Global Economic Nationalism
is upsetting the
in once stable
By Juliann Walsh
Nationalism is erupting across the globe.
Economic nationalism not only has an impact domestically but presents significant risks for the global economy as well. Political risk research firm The Eurasia Group cites “independent America” as a top risk for global stability and warns that 2017 will see a “geopolitical recession” that marks “the most volatile political
environment in the postwar period, at least as important to global markets as the
economic recession of 2008.”
Add to that the way other nations are turning inward and sealing their own
borders in response to stalled economies, a surge in refugees or a shift in the way
terror attacks are carried out by individuals, often inspired by social media.
In Europe, Britain voted to withdraw from the European Union, a.k.a. “Brexit.”
In South America, Venezuela closed its borders with Brazil and Colombia.
All of this inward focus has the potential to create what the Eurasia Group calls
a “G-Zero world” — a world with no global leader.
With no clear political leader, there’s also no unifying voice on security, trade
or social values. There’s no coordinated response on climate change, capital flows
or the internet.
With no superpower setting the agenda and global uncertainty about rising
economic nationalism, the world order could fall into disarray.
“The established norms of the past 50 years quickly eroded,” said Dan Riordan,
president of political risk, credit and bond insurance at XL Catlin.
“It didn’t start last week. It started over a period of time but we’re definitely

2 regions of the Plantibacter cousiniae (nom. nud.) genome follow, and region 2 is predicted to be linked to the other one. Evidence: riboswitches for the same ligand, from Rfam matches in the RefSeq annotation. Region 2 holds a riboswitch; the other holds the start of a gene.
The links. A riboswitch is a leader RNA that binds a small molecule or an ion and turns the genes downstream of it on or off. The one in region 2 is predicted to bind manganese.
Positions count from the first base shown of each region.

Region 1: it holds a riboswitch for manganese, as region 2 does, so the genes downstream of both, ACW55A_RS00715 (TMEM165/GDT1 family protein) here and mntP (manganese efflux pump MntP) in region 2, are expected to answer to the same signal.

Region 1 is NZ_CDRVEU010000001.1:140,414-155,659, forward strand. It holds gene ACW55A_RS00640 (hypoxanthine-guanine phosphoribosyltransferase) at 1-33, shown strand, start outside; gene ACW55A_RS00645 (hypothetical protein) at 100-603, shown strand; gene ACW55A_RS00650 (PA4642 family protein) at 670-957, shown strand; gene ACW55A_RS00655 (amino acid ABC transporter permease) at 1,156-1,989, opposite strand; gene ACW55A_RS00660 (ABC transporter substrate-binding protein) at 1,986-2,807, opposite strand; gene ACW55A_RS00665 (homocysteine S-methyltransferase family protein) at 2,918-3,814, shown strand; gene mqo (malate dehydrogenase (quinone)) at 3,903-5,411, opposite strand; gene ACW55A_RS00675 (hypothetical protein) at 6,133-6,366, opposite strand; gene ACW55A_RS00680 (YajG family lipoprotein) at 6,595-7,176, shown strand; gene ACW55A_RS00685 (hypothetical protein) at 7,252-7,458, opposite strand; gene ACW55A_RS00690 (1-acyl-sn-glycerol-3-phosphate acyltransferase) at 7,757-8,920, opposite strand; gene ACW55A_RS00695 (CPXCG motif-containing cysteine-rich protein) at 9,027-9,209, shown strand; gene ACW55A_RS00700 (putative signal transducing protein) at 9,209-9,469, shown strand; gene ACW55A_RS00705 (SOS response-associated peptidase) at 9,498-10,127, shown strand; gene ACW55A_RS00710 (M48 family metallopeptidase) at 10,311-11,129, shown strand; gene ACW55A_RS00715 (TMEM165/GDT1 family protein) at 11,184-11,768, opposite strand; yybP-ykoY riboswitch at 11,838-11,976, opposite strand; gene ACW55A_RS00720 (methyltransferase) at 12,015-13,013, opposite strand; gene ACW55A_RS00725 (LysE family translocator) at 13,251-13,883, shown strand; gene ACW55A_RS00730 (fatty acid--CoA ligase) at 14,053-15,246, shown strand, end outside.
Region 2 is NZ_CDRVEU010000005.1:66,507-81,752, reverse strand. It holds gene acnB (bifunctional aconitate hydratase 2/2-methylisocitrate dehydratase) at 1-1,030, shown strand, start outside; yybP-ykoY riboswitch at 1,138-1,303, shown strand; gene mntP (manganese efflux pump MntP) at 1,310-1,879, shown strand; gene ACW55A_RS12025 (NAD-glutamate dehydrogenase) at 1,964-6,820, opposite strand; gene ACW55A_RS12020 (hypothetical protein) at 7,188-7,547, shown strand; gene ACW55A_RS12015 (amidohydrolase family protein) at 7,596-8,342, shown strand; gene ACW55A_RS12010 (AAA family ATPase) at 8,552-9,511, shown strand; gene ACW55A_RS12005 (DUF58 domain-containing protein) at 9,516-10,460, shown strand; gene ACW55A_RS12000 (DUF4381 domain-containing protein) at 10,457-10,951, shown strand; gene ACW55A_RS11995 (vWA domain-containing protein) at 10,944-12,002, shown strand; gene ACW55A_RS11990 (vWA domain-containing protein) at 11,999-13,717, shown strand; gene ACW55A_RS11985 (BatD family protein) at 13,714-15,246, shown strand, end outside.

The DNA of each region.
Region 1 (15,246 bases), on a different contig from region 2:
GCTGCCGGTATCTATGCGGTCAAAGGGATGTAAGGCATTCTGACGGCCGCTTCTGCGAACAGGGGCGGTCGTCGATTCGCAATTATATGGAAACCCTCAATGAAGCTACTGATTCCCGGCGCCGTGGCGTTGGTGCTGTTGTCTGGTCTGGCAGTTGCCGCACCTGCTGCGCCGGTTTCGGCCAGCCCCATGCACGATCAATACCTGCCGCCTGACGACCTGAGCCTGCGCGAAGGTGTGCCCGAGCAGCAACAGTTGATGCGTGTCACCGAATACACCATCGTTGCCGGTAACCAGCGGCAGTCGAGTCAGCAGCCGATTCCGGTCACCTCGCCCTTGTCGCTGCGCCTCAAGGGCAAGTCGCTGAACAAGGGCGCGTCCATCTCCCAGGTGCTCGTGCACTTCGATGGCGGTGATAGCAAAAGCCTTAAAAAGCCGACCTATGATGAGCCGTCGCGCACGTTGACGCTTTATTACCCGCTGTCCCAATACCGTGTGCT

reaching a different dynamic and that’s creating a lot of uncertainty,” he said.
Governments adopting nationalistic economic policies may renege on
foreigners’ contracts, leaving businesses to foot the bill or renegotiate deals.
Some countries, such as Venezuela, have already seized property from foreign-
owned businesses, namely natural resources such as oil, in the name of “the
Global institutions may lose clout or be victimized by political retaliation.
The ripples of economic nationalism are creating worldwide uncertainty. Along
with that comes emerging economic and political risks that may defy traditional
forecasts and that may happen at a rapid-fire pace never before faced by risk
“So many of the tools the risk manager is using today are mostly useless
because of the complexity we have right now,” said Dante A. Disparte, founder
and CEO of Risk Cooperative.
Disparte attributes the global rise in economic nationalism to several factors.
There’s greater global income inequality; a growing dependency on individual
commodities for government revenues; too many countries hitching their
economic fortunes to China; and oil-producing countries that work outside
proscribed multilateral agreements, he said.
“Broadly speaking, multinational corporations find it hard to cope with this
kind of rise of economic nationalism,” Disparte said.
Multinational systems, such as the World Bank and World Trade Organization,
have been sources of stability in the world. If individual nations shun these global
systems to work directly with some countries while leaving others out, there may
be a rise of tit-for-tat reprisals, Disparte said.
It could lead to increasing political incidents and international investors being
harmed as a way of sending a signal to those policymakers, he said.
“Don’t be surprised if the consequences become much more severe,” he said.
Trade embargoes, the expropriation of assets, freezing accounts — these
tools that the U.S. and Europe keep in their arsenals when trying to send a
signal to another country — can be sent back in a return volley. Companies will
be the ones that will pay the most direct price, as will consumers and society,
The paradigm shift from globalization to nationalism is creating a lot of
uncertainty, as well as growing concern about currency risk and political violence
“So many of the tools the
risk manager is using today
are mostly useless because
of the complexity we have
—Dante A. Disparte, founder and CEO, Risk